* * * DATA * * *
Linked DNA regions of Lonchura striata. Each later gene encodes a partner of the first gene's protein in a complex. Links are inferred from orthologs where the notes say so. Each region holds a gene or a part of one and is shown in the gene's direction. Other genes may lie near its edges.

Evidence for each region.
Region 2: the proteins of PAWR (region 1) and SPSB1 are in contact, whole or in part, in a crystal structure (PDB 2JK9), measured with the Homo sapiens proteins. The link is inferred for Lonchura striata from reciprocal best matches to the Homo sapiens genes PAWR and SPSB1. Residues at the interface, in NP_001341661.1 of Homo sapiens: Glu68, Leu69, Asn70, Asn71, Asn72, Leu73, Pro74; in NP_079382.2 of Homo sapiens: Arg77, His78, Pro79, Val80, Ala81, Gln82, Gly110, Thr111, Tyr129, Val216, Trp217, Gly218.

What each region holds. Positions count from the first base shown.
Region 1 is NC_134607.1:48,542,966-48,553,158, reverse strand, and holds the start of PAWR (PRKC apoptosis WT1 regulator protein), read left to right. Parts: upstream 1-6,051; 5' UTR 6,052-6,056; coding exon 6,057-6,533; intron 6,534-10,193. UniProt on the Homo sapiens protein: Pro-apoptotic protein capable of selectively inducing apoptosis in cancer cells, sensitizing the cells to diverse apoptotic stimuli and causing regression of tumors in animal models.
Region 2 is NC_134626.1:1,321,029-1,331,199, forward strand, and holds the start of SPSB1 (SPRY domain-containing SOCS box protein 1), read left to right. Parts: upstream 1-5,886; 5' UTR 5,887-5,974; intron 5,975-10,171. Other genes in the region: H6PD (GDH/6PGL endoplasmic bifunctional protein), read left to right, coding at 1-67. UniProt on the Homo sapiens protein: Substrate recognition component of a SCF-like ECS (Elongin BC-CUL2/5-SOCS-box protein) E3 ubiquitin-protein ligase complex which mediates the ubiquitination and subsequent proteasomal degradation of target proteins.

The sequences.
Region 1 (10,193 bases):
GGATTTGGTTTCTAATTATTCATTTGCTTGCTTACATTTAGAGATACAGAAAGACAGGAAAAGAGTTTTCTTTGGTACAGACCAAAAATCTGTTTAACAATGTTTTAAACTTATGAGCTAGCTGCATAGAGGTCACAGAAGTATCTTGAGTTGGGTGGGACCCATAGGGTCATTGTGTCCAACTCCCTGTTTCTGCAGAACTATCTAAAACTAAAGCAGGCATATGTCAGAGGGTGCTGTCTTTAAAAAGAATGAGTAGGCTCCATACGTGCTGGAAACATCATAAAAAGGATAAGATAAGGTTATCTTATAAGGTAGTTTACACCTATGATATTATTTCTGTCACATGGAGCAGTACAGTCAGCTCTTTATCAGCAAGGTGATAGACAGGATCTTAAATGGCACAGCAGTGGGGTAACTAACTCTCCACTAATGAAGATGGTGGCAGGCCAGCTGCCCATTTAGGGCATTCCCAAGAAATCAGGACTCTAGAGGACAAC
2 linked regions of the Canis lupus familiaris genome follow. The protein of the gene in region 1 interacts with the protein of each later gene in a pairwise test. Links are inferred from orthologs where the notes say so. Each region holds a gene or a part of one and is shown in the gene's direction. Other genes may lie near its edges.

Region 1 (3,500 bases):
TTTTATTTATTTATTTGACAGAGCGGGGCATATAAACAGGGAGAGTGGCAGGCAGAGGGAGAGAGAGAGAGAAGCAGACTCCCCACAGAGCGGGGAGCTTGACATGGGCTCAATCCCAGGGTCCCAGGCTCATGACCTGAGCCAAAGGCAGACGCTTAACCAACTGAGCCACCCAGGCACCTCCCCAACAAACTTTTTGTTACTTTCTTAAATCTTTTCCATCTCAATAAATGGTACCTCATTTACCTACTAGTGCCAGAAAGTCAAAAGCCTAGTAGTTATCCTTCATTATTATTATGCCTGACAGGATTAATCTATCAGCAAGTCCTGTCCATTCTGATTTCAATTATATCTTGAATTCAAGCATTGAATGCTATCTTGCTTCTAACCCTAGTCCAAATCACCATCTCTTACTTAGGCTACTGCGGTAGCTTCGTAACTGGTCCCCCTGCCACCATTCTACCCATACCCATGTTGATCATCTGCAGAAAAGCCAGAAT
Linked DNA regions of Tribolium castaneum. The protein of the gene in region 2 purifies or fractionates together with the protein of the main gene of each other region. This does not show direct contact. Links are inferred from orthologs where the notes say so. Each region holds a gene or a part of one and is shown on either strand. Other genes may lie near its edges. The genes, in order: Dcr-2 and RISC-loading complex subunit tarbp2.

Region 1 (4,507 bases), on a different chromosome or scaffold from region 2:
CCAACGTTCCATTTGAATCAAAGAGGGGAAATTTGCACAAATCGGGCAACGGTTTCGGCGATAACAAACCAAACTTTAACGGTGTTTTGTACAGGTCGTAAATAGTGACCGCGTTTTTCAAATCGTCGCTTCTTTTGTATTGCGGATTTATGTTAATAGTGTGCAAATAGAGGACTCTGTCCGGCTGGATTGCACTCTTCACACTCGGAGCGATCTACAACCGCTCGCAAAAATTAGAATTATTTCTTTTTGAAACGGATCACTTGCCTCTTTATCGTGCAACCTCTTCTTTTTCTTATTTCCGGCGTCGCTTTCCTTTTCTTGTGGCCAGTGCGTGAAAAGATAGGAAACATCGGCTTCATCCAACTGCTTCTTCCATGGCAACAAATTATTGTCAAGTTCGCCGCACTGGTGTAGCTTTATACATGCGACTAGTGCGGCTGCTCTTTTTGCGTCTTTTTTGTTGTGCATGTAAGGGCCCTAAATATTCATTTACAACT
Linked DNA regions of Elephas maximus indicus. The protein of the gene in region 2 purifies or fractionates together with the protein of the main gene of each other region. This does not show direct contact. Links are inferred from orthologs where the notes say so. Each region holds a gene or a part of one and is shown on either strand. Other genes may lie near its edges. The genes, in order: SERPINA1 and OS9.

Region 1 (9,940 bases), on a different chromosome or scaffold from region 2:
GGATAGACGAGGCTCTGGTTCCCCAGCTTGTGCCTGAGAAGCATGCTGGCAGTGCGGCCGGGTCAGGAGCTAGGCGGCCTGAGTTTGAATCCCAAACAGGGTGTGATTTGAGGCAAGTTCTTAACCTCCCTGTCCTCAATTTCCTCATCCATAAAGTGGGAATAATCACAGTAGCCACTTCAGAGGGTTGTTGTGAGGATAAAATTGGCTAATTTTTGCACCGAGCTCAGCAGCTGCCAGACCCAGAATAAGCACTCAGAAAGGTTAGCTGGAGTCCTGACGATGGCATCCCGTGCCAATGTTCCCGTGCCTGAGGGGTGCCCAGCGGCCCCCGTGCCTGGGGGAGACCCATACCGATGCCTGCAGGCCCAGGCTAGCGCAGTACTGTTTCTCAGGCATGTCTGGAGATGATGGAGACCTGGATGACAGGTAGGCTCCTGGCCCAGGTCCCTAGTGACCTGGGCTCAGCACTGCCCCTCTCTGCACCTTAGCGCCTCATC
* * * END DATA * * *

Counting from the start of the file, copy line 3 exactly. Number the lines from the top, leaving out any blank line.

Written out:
Region 2: the proteins of PAWR (region 1) and SPSB1 are in contact, whole or in part, in a crystal structure (PDB 2JK9), measured with the Homo sapiens proteins. The link is inferred for Lonchura striata from reciprocal best matches to the Homo sapiens genes PAWR and SPSB1. Residues at the interface, in NP_001341661.1 of Homo sapiens: Glu68, Leu69, Asn70, Asn71, Asn72, Leu73, Pro74; in NP_079382.2 of Homo sapiens: Arg77, His78, Pro79, Val80, Ala81, Gln82, Gly110, Thr111, Tyr129, Val216, Trp217, Gly218.